When she raises the question to the group, the teacher — none other than the venerable Sylvia Boorstein — explains that rather than metaphysical sorcery, the chants are meant to channel our deepest wishes. (“May I feel protected and safe,” this particular one goes. “May my life unfold smoothly with ease.”) Shapiro’s initial reluctance to give the notion of a wish much credence (“Wishing was something children did — wasn’t it?”) eventually gives way to grasping the deeper significance of these ritualistic incantations:

What did it mean to fervently, wholeheartedly name a desire? … To speak out of a deep yearning — to set that yearning loose in the world? … Could a wish be a less fraught word for a prayer? … Maybe it wasn’t about who, if anyone, was on the other end, listening. Maybe faith had to do with holding up one end of the dialogue.

Writing itself, she comes to observe, works much like a prayer. With an eye to Buddhist scholar Steve Cope’s term for early meditation experiences — “the noble failure” — Shapiro, who has since expanded on this idea in the magnificent Still Writing: The Perils and Pleasures of a Creative Life, reflects:

In novels — as in life — there is no perfection. We do the best we can with the tools we have at our disposal. Given that we are changing, the tools are changing, the thing itself is changing — there must be a moment when we stop. When we say, This is the best I can do for now… There is nobility in the effort, courage in the dailiness — the doggedness. It is a process of trying and failing. Of beginning again.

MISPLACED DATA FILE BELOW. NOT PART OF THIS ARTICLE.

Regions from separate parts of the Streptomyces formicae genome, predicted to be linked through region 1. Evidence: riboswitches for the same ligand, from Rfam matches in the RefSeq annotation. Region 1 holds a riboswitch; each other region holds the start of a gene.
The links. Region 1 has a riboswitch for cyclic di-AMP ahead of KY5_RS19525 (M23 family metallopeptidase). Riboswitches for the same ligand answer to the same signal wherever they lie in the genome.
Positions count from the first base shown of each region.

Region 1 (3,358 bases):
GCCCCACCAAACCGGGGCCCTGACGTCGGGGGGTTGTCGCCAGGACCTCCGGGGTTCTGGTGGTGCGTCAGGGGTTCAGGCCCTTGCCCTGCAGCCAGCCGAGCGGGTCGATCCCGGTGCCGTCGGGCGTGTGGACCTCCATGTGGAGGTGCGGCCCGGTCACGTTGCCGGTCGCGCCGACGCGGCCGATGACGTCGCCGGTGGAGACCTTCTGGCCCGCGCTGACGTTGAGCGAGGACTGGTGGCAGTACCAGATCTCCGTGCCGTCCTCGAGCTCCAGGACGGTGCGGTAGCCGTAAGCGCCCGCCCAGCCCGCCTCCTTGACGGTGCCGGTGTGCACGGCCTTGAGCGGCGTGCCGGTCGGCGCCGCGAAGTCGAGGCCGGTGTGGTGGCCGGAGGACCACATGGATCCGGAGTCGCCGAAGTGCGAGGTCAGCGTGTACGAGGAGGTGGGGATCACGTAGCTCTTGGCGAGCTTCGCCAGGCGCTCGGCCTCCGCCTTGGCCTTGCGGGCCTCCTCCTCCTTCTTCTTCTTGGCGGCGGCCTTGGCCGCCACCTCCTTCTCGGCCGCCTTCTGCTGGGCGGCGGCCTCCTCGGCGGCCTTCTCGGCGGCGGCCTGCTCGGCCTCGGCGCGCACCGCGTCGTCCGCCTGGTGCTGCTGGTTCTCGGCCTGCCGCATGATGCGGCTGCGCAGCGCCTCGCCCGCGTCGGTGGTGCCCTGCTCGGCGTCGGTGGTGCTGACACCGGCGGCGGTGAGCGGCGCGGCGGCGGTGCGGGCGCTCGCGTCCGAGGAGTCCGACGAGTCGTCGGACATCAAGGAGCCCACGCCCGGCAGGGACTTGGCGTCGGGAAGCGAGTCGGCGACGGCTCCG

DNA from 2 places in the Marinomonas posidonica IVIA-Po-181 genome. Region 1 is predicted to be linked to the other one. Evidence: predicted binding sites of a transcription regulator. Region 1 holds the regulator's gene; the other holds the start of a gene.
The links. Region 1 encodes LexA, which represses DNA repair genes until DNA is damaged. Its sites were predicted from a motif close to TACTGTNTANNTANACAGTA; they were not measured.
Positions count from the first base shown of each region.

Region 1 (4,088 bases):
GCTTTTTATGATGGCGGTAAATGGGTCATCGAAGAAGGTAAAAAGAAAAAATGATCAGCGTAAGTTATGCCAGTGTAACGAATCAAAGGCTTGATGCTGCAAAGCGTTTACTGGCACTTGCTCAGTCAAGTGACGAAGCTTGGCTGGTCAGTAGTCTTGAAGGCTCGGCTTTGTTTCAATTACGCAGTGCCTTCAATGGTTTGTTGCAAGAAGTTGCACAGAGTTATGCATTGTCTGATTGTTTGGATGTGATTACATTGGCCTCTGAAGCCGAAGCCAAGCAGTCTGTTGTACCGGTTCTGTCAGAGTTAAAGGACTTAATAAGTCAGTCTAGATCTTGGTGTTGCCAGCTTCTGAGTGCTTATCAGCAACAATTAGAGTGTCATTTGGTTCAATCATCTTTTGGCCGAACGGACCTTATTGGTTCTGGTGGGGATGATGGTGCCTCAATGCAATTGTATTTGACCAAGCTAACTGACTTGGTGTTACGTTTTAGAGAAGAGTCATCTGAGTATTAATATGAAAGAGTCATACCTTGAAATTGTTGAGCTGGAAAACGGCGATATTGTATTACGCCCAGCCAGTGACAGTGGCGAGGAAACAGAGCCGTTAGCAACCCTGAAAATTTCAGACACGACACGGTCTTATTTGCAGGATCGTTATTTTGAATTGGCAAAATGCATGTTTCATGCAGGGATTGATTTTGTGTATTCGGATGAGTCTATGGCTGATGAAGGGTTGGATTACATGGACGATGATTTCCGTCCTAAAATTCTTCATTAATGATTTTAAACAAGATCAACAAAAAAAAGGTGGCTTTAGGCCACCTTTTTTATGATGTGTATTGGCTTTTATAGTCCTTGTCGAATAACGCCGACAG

And so it is with the search for meaning — like writing, its rewards spring not from the finished product but from the integrity of the process, from the act of holding up one’s own end of the dialogue along its ongoingness.

Shapiro brushes with a stark testament to this as she nears the end of her journey. Over tea, a friend asks whether she has found an answer to her spiritual inquiry. She recounts the exchange:

There’s nothing trickier than trying to talk about personal belief. Add on top of that trying to talk about personal belief with a very smart atheist. But I had some things to say. And wasn’t that the whole point, really? To opt back in? To form — if not an opinion — a set of feelings and instincts by which to live?